On 5 August 1975,[19] a south-south-westerly gale was in full force with rough seas. The yacht Albin Ballard was in difficulties. She had broached to windward and under bare poles (No sail) was drifting with the remains of her sails flapping in the water. At 3.15 am the lifeboat Dorothy and Philip Constant was launched to service with coxswain John Fox[19] at the helm. The lifeboat found the yacht due south of Littlehampton and by this time the vessel was being deluged with large breaking waves. Her crew by this time were seasick and exhausted. Coxswain Fox put the lifeboat against the amidships of the yacht at which point two of the lifeboat men scrambled aboard. They then set up, and proceeded to take the yacht into tow. Despite losing the line once they finally towed the yacht into Shoreham arriving at 7.25 am in the morning. John Fox was awarded an RNLI Bronze medal for his part in the service.[19]

MS Athina B

The Athina B aground to the east of the Palace Pier in Brighton

The MS Athina B had left the Azores on 11 December 1979 laden with 3,000 tonnes of pumice. Her destination was the port at Shoreham-by-Sea. During the voyage, she had problems with her generator, gyro compass and radar, and put in at La Rochelle in France for repairs. On arrival at Shoreham on 20 January 1980[9] the vessel was caught in a force seven or eight gale and with seas breaking across her decks, she was unable to enter Shoreham harbour. Her engines failed, and a Mayday call was issued. The Dorothy and Philip Constance was launched to service at 8.40 am with coxswain Ken Voice[20] at the helm. The lifeboat in three approaches took off half the crew and the captain's family, with the rest being rescued on the morning of 21 January.[20] A total of four missions were needed to rescue all those on board. The ship drifted eastwards and eventually ran aground to the east of the Palace Pier. The ship broke her back and was declared a write-off.[21][22] For their actions in the service Coxwain Ken Voice[20] was awarded a RNLI Silver Medal; Crew members Ken Everard, Michael Fox, Peter Huxtable, John Landale, Jack Silverson and Geoff Tugwell were awarded the RNLI's Thanks of the Institution on Vellum;[9] Crew members Peter Everard and Derek Silverson received letters of thanks signed by the director of the RNLI for their part in the rescue of the crew of the Athina B.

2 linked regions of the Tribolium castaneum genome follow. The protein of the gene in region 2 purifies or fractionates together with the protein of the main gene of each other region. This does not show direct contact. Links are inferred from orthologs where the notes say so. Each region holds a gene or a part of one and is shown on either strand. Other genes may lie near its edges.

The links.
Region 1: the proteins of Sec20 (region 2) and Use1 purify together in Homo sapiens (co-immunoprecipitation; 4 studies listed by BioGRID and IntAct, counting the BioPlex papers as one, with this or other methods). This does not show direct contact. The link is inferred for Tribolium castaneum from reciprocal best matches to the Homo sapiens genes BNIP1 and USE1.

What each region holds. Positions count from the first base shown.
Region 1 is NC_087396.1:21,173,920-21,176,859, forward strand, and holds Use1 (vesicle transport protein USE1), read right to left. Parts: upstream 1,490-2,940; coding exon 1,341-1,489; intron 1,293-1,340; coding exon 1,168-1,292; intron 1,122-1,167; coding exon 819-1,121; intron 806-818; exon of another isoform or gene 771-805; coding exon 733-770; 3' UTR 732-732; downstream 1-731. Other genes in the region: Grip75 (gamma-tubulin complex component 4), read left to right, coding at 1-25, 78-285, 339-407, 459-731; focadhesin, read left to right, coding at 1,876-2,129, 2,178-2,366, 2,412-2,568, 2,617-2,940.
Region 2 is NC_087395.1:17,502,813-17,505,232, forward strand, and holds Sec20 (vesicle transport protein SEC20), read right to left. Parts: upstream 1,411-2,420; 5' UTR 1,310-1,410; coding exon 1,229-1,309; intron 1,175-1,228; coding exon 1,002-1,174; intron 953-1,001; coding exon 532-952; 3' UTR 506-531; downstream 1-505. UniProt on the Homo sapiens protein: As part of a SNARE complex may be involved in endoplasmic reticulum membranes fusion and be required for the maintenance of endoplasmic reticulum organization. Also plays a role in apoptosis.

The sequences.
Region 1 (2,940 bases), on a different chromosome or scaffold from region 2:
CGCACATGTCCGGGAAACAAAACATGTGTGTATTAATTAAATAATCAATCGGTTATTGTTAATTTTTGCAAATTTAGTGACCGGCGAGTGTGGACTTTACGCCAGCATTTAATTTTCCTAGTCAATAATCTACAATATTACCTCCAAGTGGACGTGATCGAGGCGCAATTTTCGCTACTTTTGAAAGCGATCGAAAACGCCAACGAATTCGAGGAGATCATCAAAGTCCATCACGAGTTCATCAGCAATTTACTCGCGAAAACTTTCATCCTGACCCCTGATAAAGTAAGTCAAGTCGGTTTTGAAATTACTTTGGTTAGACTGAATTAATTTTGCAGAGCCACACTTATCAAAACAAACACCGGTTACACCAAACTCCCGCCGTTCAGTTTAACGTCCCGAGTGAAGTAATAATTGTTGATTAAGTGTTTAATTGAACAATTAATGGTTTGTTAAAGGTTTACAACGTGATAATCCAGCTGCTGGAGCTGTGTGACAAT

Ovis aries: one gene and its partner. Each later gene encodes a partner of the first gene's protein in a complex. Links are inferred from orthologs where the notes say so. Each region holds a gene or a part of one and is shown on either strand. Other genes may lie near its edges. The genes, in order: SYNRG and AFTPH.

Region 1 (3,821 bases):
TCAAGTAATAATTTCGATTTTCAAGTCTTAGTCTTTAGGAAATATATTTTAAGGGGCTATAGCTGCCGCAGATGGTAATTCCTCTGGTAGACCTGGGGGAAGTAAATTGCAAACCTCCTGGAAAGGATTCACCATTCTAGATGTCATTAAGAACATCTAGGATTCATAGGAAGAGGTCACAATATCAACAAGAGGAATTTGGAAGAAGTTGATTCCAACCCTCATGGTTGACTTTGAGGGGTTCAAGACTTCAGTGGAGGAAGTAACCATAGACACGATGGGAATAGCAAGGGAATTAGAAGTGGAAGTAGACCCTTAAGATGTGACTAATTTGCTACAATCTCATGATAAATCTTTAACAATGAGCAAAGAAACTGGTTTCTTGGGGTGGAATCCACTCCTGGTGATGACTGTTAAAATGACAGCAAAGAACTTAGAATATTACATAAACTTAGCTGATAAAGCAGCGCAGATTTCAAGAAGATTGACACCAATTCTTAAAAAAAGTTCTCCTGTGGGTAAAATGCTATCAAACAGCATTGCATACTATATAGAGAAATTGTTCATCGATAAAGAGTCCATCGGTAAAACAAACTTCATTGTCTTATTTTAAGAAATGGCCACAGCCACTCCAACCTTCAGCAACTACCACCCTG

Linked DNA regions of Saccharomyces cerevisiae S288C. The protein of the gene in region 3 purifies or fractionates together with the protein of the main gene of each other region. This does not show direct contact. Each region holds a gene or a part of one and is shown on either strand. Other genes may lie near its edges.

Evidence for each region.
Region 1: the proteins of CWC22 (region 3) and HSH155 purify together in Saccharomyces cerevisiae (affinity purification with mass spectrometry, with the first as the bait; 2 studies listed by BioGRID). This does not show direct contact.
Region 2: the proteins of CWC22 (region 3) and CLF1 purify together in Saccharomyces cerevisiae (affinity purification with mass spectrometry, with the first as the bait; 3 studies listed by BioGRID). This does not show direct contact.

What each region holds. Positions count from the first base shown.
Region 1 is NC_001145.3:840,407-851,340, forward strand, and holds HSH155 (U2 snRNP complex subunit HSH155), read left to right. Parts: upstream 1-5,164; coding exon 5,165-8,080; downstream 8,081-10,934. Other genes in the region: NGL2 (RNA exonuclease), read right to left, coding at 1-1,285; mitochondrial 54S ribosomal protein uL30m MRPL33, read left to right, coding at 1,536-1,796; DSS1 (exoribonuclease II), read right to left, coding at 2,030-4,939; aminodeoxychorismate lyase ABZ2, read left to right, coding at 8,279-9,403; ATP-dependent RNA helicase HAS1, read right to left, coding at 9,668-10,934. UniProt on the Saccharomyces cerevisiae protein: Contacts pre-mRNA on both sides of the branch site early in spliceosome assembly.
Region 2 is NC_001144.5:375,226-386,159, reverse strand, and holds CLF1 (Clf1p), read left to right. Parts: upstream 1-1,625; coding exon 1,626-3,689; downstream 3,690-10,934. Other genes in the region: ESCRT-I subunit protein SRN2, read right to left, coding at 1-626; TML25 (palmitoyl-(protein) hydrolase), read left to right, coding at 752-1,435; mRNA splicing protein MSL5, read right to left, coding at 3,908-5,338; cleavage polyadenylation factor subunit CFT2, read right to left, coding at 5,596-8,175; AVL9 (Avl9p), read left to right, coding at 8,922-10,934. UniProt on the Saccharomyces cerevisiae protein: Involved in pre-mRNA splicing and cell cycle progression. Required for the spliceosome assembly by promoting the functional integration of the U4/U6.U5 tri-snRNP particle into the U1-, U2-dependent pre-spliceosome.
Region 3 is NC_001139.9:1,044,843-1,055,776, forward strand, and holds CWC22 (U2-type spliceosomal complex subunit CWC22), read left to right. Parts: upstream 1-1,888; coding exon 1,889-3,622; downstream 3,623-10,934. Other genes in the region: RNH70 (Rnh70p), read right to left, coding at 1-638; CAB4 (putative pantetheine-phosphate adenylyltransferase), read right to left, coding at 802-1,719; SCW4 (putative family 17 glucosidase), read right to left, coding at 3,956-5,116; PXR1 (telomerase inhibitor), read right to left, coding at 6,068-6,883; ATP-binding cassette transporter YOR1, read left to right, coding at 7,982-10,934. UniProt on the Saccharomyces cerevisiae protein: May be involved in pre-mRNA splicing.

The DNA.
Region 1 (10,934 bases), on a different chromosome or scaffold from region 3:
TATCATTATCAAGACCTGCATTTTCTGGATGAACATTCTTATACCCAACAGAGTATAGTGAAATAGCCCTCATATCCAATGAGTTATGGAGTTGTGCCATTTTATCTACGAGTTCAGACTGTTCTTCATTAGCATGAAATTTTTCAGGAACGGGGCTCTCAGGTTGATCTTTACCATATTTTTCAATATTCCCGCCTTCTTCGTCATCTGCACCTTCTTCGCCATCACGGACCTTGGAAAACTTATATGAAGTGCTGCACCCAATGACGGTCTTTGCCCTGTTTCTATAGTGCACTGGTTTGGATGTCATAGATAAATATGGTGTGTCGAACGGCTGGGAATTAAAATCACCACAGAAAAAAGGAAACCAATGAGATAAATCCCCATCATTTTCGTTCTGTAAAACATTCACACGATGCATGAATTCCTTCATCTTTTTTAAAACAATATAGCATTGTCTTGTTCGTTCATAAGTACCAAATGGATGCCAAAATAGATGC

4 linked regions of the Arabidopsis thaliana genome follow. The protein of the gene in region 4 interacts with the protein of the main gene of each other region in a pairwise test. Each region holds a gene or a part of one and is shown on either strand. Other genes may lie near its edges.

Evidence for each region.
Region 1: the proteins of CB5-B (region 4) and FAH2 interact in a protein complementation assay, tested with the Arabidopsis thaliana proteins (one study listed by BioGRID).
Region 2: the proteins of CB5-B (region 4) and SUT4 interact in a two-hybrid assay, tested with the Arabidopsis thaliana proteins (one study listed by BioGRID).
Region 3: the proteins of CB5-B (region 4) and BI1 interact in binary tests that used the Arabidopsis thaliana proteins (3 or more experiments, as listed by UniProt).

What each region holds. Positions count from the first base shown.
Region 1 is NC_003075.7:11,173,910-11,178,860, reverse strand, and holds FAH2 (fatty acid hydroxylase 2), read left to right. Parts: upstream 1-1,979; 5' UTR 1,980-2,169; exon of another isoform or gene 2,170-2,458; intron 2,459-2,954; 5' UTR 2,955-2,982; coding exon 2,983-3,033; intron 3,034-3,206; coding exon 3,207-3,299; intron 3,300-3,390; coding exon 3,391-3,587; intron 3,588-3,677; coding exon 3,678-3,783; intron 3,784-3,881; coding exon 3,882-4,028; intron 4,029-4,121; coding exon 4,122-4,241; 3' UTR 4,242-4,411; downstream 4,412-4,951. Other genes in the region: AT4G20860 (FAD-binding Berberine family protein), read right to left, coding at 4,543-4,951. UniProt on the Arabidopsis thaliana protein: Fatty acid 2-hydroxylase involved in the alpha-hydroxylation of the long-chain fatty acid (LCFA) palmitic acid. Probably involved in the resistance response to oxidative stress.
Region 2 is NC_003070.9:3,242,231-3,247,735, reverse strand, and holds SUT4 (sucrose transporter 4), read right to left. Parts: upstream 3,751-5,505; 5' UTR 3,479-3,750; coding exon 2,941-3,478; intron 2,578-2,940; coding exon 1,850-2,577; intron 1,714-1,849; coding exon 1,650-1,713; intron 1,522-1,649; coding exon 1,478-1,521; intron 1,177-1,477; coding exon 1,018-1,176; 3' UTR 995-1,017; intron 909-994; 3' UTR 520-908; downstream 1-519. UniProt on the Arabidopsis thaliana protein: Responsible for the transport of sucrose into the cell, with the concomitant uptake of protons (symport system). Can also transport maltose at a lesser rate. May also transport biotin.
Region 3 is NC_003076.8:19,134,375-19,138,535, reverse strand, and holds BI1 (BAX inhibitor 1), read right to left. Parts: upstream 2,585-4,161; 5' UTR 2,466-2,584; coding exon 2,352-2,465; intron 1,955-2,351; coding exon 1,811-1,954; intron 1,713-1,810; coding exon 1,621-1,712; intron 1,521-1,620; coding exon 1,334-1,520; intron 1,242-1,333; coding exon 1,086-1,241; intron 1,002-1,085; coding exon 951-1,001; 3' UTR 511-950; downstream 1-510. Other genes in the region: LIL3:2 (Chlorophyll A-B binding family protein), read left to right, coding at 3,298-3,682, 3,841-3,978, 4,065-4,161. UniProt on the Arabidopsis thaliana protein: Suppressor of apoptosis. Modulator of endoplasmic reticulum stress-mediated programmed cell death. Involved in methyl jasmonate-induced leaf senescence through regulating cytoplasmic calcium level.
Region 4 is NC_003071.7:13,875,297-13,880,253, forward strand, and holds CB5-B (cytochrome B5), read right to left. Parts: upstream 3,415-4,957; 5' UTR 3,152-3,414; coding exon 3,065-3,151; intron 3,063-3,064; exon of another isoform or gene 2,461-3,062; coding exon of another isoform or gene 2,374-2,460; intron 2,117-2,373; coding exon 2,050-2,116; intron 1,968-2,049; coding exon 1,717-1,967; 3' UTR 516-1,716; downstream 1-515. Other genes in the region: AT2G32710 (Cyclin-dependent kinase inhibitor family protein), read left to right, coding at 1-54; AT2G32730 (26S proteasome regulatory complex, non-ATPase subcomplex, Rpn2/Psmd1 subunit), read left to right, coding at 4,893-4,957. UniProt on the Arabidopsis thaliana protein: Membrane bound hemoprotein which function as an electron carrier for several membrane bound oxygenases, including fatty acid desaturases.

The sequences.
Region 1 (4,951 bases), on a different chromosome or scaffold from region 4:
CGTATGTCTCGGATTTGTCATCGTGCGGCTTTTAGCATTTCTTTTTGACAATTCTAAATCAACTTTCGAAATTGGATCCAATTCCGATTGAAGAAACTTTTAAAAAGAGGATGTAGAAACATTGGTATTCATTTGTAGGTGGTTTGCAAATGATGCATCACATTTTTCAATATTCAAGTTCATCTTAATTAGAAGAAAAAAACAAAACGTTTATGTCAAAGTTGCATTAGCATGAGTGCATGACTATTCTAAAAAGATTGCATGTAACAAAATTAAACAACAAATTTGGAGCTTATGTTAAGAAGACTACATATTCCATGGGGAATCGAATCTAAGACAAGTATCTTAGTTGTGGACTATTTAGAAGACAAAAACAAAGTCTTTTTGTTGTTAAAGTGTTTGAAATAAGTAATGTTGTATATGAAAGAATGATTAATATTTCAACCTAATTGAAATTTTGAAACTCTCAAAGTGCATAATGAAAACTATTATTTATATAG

All Weather lifeboats

Dates in service Class ON Op. No. Name Comments
1929–1933 40ft Watson-class ON 651 Samuel Oakes Ex Spurn Point, Weymouth
1933–1963 41ft Watson-class ON 758 Rosa Woodd and Phyllis Lunn
1963–1981 42ft Watson-class ON 967 Dorothy and Philip Constant
1981–1986 Rother-class ON 1064 37-39 The Davys Family
1986–1988 47ft Watson-class ON 953 Sarah and James Season Ex Teesmouth
1988–1990 47ft Watson-class ON 971 Joseph Soar (Civil Service No.34) Ex St Davids, Dunbar
1990–2010 Tyne-class ON 1158 47-040 Hermione Lady Colwyn Last Tyne built
2010–present Tamar-class ON 1295 16-15 Enid Collett

Inshore lifeboats

At Shoreham Class Op No Name
1967–1970 D-class (RFD PB16) D-147 Unnamed
1970–1978 D-class (RFD PB16) D-162 Unnamed
1979–1987 D-class (EA16) D-264 Unnamed
1987–1994 D-class (EA16) D-351 Rotary Club of Sutton
1994–1996 D-class (EA16) D-435 Table 32
1996–2005 D-class (EA16) D-501 Forest Row Choir
2005–present D-class (IB1) D-647 Barry Lazell
This is the old lifeboat station before the major re-development in 2009. 
The ex Shoreham lifeboat Dorothy and Philip Constant (ON-967) is in Scotland being used for sight seeing to the Pentland Skerries. She is called Pettlandssker 
The Shoreham lifeboat RNLB Hermione Lady Colwyn (ON-1158)which arrived at the station on 30 September 1990 and served until April 2010. 

Neighbouring Station Locations


  1. 1 2 3 4 "Construction News – New Lifeboat Station". Details about the Construction of the station. Copyright © 2002-2014 EMAP Publishing Limited. Retrieved 17 March 2014.